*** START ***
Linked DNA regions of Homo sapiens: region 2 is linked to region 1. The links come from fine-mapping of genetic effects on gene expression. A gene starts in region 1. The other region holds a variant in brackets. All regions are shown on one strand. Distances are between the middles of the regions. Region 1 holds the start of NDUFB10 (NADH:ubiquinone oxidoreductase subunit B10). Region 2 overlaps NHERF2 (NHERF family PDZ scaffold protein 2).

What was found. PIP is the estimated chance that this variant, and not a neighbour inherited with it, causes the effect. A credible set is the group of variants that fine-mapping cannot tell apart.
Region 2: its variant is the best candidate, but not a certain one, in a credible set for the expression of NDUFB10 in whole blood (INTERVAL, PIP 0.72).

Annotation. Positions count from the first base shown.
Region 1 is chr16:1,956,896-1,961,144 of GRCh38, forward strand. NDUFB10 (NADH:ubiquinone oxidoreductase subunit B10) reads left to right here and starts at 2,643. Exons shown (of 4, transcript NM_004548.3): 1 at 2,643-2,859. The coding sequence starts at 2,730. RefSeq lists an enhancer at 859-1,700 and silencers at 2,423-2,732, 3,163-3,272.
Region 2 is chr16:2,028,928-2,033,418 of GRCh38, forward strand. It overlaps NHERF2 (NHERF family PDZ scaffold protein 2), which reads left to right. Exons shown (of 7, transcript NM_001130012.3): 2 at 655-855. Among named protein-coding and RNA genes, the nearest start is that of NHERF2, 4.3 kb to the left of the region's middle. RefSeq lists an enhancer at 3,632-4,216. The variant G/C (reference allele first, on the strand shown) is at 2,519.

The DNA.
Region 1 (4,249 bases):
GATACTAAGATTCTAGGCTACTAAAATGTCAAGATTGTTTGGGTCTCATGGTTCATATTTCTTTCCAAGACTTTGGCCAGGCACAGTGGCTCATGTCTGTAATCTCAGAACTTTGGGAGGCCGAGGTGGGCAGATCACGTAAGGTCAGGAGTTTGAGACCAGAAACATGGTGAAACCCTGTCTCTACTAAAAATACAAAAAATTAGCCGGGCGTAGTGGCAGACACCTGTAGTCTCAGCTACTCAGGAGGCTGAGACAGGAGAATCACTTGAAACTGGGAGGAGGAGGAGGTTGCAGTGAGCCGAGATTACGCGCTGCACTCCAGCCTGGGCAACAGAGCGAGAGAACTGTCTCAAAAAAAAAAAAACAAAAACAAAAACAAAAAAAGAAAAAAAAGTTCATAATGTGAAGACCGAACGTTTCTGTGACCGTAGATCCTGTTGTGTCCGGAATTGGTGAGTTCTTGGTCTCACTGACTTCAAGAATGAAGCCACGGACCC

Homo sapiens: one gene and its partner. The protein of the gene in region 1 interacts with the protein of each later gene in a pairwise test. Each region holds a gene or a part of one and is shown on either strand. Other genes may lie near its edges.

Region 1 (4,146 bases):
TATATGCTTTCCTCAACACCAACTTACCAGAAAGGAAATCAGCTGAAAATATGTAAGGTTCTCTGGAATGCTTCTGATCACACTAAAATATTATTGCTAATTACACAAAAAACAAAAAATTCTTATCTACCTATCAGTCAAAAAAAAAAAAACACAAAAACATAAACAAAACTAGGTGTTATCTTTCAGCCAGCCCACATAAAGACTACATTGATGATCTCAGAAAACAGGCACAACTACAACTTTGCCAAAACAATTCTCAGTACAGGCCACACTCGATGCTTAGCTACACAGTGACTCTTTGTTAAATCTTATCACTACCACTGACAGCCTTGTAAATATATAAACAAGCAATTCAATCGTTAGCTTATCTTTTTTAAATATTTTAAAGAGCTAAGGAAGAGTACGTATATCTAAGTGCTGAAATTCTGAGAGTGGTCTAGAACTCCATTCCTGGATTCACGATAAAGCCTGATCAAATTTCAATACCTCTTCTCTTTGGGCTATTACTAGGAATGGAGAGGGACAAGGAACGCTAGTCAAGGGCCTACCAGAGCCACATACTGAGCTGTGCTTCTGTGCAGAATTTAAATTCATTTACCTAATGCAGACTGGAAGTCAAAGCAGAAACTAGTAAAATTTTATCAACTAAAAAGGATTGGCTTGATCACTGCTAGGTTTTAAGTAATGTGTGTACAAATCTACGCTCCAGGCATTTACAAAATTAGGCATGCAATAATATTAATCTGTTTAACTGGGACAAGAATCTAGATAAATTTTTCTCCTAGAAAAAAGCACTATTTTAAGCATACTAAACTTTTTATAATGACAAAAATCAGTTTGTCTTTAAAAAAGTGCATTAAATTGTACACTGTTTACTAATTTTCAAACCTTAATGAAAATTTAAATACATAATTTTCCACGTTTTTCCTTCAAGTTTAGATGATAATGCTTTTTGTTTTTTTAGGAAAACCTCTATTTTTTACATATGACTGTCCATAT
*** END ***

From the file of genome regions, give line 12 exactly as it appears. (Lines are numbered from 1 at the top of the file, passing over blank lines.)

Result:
TATATGCTTTCCTCAACACCAACTTACCAGAAAGGAAATCAGCTGAAAATATGTAAGGTTCTCTGGAATGCTTCTGATCACACTAAAATATTATTGCTAATTACACAAAAAACAAAAAATTCTTATCTACCTATCAGTCAAAAAAAAAAAAACACAAAAACATAAACAAAACTAGGTGTTATCTTTCAGCCAGCCCACATAAAGACTACATTGATGATCTCAGAAAACAGGCACAACTACAACTTTGCCAAAACAATTCTCAGTACAGGCCACACTCGATGCTTAGCTACACAGTGACTCTTTGTTAAATCTTATCACTACCACTGACAGCCTTGTAAATATATAAACAAGCAATTCAATCGTTAGCTTATCTTTTTTAAATATTTTAAAGAGCTAAGGAAGAGTACGTATATCTAAGTGCTGAAATTCTGAGAGTGGTCTAGAACTCCATTCCTGGATTCACGATAAAGCCTGATCAAATTTCAATACCTCTTCTCTTTGGGCTATTACTAGGAATGGAGAGGGACAAGGAACGCTAGTCAAGGGCCTACCAGAGCCACATACTGAGCTGTGCTTCTGTGCAGAATTTAAATTCATTTACCTAATGCAGACTGGAAGTCAAAGCAGAAACTAGTAAAATTTTATCAACTAAAAAGGATTGGCTTGATCACTGCTAGGTTTTAAGTAATGTGTGTACAAATCTACGCTCCAGGCATTTACAAAATTAGGCATGCAATAATATTAATCTGTTTAACTGGGACAAGAATCTAGATAAATTTTTCTCCTAGAAAAAAGCACTATTTTAAGCATACTAAACTTTTTATAATGACAAAAATCAGTTTGTCTTTAAAAAAGTGCATTAAATTGTACACTGTTTACTAATTTTCAAACCTTAATGAAAATTTAAATACATAATTTTCCACGTTTTTCCTTCAAGTTTAGATGATAATGCTTTTTGTTTTTTTAGGAAAACCTCTATTTTTTACATATGACTGTCCATAT